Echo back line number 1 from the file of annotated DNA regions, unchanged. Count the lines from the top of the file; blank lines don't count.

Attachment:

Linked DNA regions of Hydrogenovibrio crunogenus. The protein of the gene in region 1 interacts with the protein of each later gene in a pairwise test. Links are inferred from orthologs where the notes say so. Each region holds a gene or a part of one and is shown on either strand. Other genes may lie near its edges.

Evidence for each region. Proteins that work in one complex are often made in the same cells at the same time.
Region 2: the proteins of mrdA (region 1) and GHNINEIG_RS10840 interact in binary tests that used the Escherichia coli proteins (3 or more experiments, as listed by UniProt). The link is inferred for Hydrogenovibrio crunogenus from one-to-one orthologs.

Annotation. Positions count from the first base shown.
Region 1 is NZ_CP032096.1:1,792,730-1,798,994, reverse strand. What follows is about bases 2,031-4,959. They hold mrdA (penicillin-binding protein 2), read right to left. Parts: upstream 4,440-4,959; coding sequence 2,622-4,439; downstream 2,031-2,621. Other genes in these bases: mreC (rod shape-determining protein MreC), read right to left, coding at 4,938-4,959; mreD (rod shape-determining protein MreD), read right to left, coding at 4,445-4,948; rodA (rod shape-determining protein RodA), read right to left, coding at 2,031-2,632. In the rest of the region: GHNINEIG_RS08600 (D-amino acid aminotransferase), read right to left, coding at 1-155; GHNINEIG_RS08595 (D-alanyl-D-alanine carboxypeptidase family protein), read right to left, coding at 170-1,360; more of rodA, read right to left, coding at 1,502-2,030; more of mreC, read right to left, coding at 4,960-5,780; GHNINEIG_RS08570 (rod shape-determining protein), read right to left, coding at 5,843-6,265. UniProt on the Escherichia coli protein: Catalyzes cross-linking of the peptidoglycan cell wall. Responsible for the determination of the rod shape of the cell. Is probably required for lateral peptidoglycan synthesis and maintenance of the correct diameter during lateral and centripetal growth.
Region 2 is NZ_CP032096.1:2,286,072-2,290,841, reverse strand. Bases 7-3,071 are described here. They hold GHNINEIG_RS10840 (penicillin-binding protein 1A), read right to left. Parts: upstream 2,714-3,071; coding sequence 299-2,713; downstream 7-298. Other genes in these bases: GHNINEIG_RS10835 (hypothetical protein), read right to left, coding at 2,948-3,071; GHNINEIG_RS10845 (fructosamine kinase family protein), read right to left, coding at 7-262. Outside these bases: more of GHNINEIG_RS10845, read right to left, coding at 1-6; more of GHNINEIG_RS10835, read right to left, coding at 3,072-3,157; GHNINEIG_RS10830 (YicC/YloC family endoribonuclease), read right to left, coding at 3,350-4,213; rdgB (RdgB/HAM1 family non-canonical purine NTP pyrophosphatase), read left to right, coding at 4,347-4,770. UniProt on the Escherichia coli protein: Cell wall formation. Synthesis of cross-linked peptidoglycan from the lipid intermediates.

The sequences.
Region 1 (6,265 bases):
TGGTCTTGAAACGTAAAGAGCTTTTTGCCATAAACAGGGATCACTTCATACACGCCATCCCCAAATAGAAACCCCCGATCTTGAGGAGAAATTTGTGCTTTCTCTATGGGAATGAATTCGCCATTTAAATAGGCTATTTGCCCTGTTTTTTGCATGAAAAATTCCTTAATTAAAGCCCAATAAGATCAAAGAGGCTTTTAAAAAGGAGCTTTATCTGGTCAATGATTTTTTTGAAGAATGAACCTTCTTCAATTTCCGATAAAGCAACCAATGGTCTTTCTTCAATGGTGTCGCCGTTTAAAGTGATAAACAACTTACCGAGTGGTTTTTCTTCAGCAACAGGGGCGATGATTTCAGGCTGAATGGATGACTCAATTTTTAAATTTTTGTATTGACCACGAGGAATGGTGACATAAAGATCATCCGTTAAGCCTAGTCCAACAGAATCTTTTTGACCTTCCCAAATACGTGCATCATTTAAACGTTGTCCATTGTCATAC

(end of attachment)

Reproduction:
Linked DNA regions of Hydrogenovibrio crunogenus. The protein of the gene in region 1 interacts with the protein of each later gene in a pairwise test. Links are inferred from orthologs where the notes say so. Each region holds a gene or a part of one and is shown on either strand. Other genes may lie near its edges.